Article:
Residents of the UAE are living longer and staying healthier, but having dramatically fewer children than they used to, according to the World Health Organisation.While life expectancy rose from 73 years in 1990 to 78 by 2007, the birth rate almost halved over the same period, from 4.4 children per woman to just 2.3, according to the latest edition of the WHO’s World Health Statistics. Fertility rates have been falling in the UAE for three decades. According to figures released by the United Nations, the Emirates has the sixth fastest-changing fertility rate, comparable with neighbouring oil-rich emirates such as Qatar and Kuwait. While the findings have led to praise for the UAE’s social advances, there are concerns over its changing demographics.
Fertility rates are dropping in the UAE, mainly due to Polycystic Ovary Syndrome (PCOS), a condition in which the ovaries release eggs less frequently, or not at all.
Earlier this year, a senior Ministry of Health (MoH) official said there was an urgent need for more fertility centres to meet the increased demand.“At present, there is one in Dubai, but that is not enough to meet the requirements of the people in the northern emirates,” said Hamad Taryam al Shamsi, the head of the Ajman Medical District.
“New centres are being planned by the MoH and the services allowed by Islam will be provided.”
There are proposals to start an IVF institute in Ajman and to establish a further fertility centre in the emirate. In vitro fertilisation (IVF) is available at both public and private clinics in six of the emirates.But in Dubai, the fertility business is more tightly regulated than in the rest of the country. Private clinics are banned from offering IVF to couples, leaving just one government fertility centre that provides the therapy. Dubai reiterated its rigid stance when it released a statement advising that any clinics that flouted the rule and offered IVF would be immediately closed down. The Dubai Health Authority (DHA) said it was strictly enforcing its rules for moral and ethical reasons.
Dr Odeh Ahmed, the acting head of the facility control unit and quality assurance licensing department with the DHA, said doctors who did not share Islamic values might be tempted to allow a woman to become pregnant by a man other than her husband.“From an ethical point of view, there are special precautions which could not be easily controlled by private clinics, as the emirates are multinational. The Government needs more control, which is why IVF is still banned in Dubai.
Last year, 1,700 couples went to the Dubai Gynaecology and Fertility Centre for treatment and 800 received assisted reproduction therapies, said Dr Mohamed el Kalyoubi, a consultant obstetric gynecologist and IVF expert at the centre.
Doctors say the restriction can interfere with a woman’s chance of becoming pregnant.IVF is a fertility treatment by which a woman’s eggs are fertilised by sperm outside of the womb. Many women require several treatments before becoming pregnant. The procedure, often painful and expensive, is usually a last hope for couples wanting children.Women with fertility problems could be missing out on the chance to have a baby because of a lack of treatment facilities, experts have warned.Women are increasingly seeking treatment abroad, where they feel better care is offered for less money, and waiting lists are non-existent. Dr Michael Fakih, who runs the Fakih Gynaecology and Obstetrics private clinic in Dubai, says the services he can offer to women who are having trouble conceiving are limited to hormonal tablets and certain surgical procedures. For IVF, he refers patients to the Government’s clinic.“I’ve heard that the waiting list can be up to two years. For a woman who’s trying to get pregnant, especially if she is over 35, a long wait for treatment could really reduce her chances.“It’s absolutely, absolutely frustrating not to be able to treat them. You are taking the most successful procedure away from them.”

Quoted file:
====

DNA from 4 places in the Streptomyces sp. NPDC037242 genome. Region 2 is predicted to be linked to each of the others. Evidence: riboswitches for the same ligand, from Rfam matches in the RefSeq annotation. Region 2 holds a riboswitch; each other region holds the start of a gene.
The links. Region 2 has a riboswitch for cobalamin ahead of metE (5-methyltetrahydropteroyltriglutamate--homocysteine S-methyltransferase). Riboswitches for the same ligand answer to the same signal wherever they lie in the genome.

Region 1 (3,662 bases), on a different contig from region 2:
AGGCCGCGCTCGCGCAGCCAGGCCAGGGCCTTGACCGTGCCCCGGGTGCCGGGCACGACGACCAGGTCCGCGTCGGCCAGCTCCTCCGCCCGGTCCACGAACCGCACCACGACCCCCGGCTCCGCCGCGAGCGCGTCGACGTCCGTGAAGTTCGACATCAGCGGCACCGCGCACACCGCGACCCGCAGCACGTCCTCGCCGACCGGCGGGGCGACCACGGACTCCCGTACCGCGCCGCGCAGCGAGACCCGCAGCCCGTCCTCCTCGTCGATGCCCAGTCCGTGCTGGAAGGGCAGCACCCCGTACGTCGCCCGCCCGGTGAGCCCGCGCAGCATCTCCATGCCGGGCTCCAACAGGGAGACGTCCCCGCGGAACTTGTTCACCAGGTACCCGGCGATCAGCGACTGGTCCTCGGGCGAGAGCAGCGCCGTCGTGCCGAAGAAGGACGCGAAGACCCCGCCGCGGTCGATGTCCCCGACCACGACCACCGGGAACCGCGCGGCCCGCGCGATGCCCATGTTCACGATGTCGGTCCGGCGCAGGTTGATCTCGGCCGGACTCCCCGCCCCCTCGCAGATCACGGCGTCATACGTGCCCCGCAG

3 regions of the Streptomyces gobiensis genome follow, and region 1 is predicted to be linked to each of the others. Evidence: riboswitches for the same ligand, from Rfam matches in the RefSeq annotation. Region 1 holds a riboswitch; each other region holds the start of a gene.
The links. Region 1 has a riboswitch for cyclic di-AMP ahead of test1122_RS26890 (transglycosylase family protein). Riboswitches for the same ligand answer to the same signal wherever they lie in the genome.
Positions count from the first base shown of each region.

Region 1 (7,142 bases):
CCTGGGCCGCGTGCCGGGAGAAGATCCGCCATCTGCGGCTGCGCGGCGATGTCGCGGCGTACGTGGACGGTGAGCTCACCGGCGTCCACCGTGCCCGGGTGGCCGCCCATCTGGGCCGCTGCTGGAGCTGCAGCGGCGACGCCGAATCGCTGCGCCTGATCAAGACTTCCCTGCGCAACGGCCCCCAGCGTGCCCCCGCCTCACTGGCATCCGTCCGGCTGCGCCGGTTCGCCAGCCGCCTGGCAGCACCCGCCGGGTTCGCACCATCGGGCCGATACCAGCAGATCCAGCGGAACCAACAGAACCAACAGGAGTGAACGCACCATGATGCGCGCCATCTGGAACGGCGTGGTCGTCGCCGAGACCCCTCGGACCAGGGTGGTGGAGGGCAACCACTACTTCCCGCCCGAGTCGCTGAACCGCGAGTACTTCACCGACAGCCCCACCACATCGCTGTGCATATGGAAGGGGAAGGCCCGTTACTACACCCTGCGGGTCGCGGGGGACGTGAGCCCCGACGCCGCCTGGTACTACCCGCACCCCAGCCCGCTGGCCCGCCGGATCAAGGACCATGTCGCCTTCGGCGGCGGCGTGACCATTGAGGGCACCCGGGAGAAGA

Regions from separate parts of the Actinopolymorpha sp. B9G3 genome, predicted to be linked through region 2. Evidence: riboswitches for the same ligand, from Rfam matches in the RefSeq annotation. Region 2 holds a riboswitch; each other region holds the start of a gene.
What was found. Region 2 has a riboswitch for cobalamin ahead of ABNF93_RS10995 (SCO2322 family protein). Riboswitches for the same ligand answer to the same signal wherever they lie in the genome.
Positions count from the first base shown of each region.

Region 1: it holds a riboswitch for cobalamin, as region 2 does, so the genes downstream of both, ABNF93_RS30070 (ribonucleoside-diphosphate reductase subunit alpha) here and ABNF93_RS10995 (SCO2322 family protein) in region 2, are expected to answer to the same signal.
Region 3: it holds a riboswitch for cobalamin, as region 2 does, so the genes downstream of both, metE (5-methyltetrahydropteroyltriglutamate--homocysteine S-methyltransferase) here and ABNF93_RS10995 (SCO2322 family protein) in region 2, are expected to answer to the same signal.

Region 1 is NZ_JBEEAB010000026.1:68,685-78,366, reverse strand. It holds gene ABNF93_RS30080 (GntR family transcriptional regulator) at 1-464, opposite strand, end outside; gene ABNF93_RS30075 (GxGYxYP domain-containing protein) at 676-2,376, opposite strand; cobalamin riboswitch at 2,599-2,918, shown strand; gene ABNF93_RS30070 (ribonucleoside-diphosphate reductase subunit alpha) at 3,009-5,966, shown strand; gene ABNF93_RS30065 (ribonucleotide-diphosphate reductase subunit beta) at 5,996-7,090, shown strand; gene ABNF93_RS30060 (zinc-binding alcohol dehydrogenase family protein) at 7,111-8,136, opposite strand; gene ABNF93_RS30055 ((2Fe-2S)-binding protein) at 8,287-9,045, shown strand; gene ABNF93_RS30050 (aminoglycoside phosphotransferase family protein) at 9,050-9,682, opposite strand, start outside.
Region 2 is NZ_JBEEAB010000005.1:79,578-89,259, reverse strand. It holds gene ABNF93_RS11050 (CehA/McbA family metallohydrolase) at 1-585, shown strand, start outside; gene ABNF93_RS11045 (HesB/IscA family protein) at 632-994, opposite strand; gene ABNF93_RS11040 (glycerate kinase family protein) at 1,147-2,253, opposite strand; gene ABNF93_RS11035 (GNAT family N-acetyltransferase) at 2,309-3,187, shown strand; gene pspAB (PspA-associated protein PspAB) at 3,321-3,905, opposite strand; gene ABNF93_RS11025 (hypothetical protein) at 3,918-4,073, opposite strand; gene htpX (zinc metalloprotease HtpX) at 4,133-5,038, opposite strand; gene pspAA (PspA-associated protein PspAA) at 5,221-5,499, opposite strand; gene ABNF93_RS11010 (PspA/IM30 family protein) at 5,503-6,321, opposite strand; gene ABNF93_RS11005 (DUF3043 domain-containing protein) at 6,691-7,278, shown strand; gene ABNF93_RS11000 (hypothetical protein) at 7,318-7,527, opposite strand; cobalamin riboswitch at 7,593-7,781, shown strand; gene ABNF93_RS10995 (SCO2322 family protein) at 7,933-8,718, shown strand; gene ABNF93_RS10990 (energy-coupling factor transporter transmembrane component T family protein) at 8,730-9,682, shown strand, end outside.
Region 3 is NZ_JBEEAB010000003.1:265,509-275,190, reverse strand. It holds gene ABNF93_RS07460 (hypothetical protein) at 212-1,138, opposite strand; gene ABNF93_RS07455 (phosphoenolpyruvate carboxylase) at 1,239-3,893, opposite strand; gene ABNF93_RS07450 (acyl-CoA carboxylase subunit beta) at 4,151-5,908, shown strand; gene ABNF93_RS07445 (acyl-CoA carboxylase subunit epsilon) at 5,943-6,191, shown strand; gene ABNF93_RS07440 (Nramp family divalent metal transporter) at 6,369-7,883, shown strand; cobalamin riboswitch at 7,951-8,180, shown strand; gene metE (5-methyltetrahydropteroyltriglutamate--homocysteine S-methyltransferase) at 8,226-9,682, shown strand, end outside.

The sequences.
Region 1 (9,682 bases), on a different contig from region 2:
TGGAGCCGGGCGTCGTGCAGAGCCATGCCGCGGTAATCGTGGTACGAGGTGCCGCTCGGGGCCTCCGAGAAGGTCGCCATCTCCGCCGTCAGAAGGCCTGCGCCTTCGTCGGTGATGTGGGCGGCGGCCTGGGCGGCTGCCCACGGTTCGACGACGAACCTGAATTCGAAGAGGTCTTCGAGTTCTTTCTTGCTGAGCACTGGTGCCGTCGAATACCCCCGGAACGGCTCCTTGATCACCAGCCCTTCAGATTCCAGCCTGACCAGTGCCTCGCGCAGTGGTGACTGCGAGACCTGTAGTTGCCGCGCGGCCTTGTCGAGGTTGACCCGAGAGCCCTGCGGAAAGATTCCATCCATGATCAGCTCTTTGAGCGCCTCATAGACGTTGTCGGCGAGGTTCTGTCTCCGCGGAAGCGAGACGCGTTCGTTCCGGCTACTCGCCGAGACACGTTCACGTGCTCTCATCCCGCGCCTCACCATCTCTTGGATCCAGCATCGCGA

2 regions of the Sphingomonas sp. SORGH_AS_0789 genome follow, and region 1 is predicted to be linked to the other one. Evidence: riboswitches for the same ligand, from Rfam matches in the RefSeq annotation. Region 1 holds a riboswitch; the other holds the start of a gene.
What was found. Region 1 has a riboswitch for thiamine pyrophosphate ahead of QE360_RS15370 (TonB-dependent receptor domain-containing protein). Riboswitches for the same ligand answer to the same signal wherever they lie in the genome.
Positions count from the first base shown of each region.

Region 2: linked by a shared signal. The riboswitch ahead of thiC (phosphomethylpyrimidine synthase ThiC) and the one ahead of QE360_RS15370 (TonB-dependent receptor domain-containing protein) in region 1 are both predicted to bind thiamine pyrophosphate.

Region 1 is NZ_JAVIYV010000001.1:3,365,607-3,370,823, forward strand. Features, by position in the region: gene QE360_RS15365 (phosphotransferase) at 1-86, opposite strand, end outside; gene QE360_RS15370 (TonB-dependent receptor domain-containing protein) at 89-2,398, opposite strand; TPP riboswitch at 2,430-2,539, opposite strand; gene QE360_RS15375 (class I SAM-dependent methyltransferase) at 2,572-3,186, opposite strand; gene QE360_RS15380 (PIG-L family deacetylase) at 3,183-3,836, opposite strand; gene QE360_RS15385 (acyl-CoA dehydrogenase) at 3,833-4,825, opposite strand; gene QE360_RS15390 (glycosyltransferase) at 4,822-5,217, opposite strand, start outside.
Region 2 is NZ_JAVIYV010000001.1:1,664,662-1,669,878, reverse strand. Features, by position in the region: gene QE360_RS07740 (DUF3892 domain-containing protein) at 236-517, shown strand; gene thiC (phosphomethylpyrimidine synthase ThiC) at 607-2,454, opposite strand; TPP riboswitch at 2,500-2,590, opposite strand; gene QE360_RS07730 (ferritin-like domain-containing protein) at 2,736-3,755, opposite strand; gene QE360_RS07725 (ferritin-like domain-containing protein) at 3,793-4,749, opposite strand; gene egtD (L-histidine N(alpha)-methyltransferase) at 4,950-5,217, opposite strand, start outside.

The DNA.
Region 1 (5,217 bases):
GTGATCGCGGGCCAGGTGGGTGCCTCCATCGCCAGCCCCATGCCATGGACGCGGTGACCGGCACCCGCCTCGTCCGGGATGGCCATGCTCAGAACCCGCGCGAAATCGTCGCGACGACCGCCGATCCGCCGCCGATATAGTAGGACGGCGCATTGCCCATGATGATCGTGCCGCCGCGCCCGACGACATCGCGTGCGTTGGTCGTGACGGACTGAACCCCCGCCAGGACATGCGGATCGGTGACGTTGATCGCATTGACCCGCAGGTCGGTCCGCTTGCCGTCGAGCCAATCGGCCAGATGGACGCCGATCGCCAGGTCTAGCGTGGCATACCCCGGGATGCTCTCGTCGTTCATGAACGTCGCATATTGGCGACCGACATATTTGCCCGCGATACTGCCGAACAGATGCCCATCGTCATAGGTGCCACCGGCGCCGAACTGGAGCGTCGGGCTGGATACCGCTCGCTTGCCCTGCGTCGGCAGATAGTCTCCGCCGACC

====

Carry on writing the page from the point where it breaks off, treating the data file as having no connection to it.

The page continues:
“We would like to, if it was opened by the government, to go into areas like in vitro fertilisation,” says Dr Azad Moopen, chairman and founder of DM Healthcare. “It is because they want to have more controls on that. They don’t want people to play around,” Moopen added.However, he said he believes “it is time for the authorities to look at providing such avenues for the private sector”.“What should be done by the government is to look at the individual organisations and establishments and those who have accreditation and [a] good reputation the government should allow such establishments to take care of these areas,” he said
Its really sad, for those who cannot, since some women bank on IVF as the last resort, being denied the treatment will really be heart-breaking for them. Why this disparity? Why its allowed in govt and private clinics in all other emirates except Dubai? Women don’t have the rest of their lives for child bearing, middle aged women are already on a short lease, a long waiting list just adds to their woes. Its like denying the last breathe of air to a dying person, we never know sometimes the last breathe will be the one which brings back the life!